Storm and Honey
Giramondo, $22 pb, 96 pp
Judith Beveridge is one of the most brilliant image-makers in Australian poetry. She writes of rain ‘bubble-wrapping the windows’ and yachts making a sound ‘as if cutlery were being replenished on table tops’. Her images, exuberant and fantastical, hold a balance between the real and the imagined world – as Gwen Harwood’s poem, ‘Thought Is Surrounded by a Halo’, closes: ‘Picture two lovers side by side / who sleep and dream and wake to hold / the real and the imagined world, / body by body, word by word …’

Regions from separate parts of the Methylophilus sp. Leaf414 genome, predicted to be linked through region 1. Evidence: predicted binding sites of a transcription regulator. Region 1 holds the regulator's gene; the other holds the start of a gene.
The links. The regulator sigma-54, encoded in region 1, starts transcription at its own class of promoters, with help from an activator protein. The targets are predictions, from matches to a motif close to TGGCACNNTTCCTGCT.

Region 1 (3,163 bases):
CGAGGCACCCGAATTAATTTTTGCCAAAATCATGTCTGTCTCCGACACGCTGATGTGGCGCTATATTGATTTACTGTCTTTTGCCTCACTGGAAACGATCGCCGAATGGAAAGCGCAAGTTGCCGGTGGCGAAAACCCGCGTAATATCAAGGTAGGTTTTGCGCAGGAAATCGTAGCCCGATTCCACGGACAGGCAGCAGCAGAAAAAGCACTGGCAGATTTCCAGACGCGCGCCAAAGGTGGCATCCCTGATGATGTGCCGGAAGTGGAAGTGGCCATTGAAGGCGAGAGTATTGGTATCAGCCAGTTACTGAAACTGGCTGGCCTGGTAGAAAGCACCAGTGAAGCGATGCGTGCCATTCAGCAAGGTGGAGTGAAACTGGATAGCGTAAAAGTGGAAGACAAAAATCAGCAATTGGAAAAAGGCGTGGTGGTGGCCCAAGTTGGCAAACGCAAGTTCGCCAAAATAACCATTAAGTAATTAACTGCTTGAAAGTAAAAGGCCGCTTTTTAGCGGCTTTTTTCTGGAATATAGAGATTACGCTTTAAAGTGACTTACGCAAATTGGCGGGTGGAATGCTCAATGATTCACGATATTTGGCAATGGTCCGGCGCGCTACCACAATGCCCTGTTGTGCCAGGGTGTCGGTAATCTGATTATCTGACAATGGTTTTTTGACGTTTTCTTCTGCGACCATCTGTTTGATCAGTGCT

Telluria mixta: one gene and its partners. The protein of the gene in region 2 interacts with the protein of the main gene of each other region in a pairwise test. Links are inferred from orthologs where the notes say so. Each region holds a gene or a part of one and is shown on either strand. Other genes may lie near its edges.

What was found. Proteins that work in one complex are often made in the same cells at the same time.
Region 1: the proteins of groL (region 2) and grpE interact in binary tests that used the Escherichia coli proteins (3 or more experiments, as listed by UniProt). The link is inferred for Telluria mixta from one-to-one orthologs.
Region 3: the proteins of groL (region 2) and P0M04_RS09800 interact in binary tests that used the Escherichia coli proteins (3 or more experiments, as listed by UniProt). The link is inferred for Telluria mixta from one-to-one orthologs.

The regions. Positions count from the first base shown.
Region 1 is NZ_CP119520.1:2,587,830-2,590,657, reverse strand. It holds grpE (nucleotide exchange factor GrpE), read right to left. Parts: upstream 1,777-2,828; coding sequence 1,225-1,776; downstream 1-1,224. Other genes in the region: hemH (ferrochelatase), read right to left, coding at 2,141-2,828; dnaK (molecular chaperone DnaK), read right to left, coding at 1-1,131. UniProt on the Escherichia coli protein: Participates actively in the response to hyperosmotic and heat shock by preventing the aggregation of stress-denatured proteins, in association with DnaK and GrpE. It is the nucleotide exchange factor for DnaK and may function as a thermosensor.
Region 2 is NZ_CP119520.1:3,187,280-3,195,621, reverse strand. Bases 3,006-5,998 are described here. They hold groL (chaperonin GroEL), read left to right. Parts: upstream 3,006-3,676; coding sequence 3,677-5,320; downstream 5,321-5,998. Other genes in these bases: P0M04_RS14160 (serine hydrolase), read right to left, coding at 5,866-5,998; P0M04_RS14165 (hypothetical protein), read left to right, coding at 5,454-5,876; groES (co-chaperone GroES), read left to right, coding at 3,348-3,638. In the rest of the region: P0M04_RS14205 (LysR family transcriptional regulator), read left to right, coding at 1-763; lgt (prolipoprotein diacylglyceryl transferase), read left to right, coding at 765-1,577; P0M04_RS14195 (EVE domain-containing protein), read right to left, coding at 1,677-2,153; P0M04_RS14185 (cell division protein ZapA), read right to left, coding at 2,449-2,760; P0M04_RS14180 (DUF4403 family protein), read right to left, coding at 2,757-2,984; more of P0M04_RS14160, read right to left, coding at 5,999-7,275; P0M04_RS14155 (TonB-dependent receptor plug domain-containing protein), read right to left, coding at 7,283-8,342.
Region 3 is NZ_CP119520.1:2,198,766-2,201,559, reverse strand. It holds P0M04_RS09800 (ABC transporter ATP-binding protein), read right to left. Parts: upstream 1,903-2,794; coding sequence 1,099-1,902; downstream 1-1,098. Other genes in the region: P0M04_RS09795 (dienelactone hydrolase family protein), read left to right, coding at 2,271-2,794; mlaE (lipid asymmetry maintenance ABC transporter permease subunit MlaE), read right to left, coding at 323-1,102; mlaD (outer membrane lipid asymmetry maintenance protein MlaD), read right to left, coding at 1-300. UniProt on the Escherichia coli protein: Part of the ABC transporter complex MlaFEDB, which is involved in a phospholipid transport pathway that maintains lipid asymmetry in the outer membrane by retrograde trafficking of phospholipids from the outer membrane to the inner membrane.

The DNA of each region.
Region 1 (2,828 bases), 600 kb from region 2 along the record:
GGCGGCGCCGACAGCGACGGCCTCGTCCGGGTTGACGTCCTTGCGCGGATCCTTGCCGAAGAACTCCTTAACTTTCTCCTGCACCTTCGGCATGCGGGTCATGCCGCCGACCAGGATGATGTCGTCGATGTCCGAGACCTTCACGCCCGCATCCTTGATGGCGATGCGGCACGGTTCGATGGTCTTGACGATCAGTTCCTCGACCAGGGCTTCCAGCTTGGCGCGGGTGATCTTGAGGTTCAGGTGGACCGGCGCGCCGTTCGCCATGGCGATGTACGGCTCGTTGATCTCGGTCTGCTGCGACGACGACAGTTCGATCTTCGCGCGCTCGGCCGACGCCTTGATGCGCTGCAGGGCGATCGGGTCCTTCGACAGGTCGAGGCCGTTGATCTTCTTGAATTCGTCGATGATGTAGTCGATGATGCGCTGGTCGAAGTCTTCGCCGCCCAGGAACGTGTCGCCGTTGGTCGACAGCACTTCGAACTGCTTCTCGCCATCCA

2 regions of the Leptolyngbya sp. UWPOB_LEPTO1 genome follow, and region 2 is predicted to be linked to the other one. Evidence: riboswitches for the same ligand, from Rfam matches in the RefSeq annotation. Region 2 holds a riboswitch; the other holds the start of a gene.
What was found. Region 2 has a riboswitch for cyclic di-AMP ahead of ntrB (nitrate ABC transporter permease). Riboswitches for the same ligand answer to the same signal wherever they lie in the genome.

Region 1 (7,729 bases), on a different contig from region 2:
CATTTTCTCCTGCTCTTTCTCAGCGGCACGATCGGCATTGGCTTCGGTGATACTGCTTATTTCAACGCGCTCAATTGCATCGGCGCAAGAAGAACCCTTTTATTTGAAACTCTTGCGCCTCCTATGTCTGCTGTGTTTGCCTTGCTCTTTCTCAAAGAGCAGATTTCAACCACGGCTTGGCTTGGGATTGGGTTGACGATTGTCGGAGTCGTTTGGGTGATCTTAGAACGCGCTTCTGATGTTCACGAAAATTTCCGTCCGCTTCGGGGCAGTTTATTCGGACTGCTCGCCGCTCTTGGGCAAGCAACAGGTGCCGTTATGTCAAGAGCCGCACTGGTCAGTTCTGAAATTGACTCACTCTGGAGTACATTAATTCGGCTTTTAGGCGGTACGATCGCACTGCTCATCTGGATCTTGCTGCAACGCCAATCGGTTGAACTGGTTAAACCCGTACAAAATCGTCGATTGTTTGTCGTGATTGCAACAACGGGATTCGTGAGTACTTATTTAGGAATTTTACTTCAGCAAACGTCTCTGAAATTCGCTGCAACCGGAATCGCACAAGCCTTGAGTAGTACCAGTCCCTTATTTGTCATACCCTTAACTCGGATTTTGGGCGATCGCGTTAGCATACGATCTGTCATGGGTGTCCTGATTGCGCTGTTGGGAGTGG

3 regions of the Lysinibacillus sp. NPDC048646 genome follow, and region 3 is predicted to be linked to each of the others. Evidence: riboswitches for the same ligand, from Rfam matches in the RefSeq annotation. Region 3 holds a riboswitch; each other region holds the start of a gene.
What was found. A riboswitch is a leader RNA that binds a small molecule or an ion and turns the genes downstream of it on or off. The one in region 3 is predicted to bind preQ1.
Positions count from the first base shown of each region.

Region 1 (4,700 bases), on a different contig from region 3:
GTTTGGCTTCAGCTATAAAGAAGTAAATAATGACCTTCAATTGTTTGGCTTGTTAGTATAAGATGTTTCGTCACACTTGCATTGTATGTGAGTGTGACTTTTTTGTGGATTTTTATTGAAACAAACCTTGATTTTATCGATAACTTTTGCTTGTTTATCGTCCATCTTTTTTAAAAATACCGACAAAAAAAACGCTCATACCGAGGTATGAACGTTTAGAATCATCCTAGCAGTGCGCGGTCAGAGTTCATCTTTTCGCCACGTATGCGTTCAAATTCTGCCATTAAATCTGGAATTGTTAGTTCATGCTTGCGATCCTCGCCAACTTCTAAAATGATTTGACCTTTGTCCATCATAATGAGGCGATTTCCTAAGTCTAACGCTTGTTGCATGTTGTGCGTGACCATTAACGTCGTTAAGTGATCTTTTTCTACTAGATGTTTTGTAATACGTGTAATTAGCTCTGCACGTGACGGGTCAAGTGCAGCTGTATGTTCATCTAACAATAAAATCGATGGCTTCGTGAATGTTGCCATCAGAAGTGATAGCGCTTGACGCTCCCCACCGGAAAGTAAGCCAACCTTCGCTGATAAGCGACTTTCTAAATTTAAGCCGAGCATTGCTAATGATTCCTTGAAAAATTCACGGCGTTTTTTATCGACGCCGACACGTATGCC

In Storm and Honey, Beveridge holds this balance between word and body not only in her imagery but also in her use of narrative. A sequence, ‘Driftgrounds: Three Fishermen’, forms the major part of this collection. This sequence of dramatic monologues tracks the working life of three fishermen, and works as a remarkable balancing act. The poems in it, always lucid, take their energy from the way they hold a line between opposing possibilities.